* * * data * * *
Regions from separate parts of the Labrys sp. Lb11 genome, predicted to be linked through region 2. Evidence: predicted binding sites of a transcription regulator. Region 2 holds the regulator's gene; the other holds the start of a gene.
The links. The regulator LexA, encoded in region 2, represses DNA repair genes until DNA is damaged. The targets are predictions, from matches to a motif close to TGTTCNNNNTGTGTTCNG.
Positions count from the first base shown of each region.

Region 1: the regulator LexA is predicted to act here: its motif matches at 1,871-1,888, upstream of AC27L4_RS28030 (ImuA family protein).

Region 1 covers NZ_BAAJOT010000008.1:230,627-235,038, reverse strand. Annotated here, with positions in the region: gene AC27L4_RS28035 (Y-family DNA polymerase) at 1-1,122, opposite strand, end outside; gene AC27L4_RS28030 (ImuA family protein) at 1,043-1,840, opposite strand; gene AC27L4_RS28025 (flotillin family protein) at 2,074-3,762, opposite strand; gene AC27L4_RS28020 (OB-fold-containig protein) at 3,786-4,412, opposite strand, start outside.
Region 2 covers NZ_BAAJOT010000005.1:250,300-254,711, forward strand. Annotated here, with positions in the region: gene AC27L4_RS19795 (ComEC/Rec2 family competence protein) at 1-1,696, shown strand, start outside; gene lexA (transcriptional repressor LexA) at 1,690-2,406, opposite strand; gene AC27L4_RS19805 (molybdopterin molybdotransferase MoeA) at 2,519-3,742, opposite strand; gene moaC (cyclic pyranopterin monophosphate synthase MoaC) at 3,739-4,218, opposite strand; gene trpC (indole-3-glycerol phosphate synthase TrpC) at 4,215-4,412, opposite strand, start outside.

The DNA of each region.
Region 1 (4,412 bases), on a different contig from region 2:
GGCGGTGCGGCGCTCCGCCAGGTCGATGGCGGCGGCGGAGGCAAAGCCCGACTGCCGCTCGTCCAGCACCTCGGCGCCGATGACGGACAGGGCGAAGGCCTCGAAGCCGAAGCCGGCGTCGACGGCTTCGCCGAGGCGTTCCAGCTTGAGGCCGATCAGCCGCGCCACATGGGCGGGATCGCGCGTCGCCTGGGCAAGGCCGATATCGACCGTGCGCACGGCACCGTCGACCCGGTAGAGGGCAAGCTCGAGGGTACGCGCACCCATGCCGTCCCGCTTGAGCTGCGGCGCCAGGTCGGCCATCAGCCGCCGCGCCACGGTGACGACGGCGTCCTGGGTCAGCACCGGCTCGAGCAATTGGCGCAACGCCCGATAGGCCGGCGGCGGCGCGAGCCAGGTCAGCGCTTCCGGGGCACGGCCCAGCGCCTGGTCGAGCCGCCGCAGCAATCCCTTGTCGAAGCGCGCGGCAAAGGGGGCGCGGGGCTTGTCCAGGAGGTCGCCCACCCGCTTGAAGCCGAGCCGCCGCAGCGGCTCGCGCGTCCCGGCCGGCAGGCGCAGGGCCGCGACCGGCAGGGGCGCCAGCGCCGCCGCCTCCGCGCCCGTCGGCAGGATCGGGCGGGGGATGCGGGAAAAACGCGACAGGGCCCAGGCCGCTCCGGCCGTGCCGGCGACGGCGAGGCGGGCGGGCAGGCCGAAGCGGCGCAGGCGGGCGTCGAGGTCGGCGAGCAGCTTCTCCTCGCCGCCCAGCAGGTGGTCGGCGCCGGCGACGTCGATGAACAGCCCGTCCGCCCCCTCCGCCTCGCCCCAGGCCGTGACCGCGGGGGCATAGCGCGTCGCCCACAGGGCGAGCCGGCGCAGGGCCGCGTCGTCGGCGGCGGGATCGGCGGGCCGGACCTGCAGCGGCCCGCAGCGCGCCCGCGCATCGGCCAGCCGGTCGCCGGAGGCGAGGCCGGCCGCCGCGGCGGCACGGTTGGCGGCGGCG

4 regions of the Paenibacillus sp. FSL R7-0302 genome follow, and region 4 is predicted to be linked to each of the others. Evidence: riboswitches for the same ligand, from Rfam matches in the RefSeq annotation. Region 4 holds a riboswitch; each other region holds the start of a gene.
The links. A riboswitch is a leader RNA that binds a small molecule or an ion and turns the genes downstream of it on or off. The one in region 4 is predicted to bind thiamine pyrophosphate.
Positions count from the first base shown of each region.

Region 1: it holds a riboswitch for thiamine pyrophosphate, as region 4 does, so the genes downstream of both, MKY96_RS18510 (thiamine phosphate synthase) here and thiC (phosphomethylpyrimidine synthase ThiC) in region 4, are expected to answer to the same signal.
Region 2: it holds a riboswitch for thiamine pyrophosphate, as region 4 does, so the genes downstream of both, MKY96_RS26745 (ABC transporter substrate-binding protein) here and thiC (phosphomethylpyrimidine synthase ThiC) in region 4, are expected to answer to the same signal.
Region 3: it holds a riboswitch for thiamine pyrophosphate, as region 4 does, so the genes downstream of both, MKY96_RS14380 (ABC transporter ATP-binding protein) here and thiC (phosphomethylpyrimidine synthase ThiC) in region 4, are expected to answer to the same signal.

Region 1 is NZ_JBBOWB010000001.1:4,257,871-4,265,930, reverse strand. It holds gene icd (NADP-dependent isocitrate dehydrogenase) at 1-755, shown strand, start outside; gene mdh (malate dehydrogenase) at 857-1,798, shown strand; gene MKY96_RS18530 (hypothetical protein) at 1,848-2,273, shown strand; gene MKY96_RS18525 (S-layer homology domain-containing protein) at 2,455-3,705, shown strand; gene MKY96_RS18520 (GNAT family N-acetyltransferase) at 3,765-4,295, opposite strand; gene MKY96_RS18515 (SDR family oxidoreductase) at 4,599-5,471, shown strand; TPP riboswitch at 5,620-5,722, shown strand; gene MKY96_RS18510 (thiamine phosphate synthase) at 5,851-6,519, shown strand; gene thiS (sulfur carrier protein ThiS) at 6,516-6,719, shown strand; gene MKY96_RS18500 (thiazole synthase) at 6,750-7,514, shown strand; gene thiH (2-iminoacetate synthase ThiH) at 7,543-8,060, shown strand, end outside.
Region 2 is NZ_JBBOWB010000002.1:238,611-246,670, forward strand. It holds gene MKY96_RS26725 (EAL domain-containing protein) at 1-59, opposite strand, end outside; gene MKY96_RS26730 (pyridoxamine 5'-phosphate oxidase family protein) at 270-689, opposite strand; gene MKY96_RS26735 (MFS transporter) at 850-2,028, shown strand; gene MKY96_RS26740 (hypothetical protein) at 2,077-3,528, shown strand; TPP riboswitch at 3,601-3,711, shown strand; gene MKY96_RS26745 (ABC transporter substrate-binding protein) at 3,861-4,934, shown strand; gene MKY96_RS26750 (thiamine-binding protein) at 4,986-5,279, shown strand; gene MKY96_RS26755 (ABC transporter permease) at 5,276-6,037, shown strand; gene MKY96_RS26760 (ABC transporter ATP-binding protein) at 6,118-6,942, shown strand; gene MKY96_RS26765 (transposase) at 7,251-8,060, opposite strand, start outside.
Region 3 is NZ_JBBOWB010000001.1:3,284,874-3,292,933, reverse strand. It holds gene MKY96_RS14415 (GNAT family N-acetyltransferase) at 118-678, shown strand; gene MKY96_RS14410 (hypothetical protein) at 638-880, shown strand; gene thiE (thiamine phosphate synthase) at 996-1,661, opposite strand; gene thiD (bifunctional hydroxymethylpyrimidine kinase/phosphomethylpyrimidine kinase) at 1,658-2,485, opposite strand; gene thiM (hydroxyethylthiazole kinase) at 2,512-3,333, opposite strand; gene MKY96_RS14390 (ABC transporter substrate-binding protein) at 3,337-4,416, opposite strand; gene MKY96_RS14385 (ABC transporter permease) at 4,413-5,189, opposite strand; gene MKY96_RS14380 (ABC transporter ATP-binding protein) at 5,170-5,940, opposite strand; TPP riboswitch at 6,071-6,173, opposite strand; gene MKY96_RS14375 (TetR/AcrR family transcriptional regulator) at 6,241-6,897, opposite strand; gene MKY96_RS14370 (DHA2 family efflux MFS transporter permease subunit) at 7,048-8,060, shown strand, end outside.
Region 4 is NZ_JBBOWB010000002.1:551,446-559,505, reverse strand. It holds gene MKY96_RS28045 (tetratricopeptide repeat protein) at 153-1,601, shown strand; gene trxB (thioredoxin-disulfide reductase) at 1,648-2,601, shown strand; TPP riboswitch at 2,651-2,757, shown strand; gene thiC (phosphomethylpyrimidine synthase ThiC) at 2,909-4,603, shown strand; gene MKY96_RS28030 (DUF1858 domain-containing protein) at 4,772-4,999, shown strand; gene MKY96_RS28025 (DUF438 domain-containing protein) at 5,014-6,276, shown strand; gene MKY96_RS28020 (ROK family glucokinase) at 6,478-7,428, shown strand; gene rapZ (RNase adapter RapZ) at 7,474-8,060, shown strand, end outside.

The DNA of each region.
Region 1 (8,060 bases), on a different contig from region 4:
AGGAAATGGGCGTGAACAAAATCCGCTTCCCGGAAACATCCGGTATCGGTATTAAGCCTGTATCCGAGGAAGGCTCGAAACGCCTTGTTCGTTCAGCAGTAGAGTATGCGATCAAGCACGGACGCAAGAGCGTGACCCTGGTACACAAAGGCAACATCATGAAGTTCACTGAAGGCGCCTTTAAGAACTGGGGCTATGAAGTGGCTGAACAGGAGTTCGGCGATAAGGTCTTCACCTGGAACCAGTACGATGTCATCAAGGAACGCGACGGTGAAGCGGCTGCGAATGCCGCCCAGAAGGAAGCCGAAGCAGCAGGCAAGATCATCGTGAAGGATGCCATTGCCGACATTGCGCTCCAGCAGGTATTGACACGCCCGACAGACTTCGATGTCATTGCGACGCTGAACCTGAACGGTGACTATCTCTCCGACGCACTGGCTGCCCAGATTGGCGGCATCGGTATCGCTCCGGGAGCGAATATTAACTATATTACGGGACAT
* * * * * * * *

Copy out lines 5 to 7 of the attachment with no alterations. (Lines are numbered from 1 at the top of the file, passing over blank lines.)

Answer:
Region 1 covers NZ_BAAJOT010000008.1:230,627-235,038, reverse strand. Annotated here, with positions in the region: gene AC27L4_RS28035 (Y-family DNA polymerase) at 1-1,122, opposite strand, end outside; gene AC27L4_RS28030 (ImuA family protein) at 1,043-1,840, opposite strand; gene AC27L4_RS28025 (flotillin family protein) at 2,074-3,762, opposite strand; gene AC27L4_RS28020 (OB-fold-containig protein) at 3,786-4,412, opposite strand, start outside.
Region 2 covers NZ_BAAJOT010000005.1:250,300-254,711, forward strand. Annotated here, with positions in the region: gene AC27L4_RS19795 (ComEC/Rec2 family competence protein) at 1-1,696, shown strand, start outside; gene lexA (transcriptional repressor LexA) at 1,690-2,406, opposite strand; gene AC27L4_RS19805 (molybdopterin molybdotransferase MoeA) at 2,519-3,742, opposite strand; gene moaC (cyclic pyranopterin monophosphate synthase MoaC) at 3,739-4,218, opposite strand; gene trpC (indole-3-glycerol phosphate synthase TrpC) at 4,215-4,412, opposite strand, start outside.

The DNA of each region.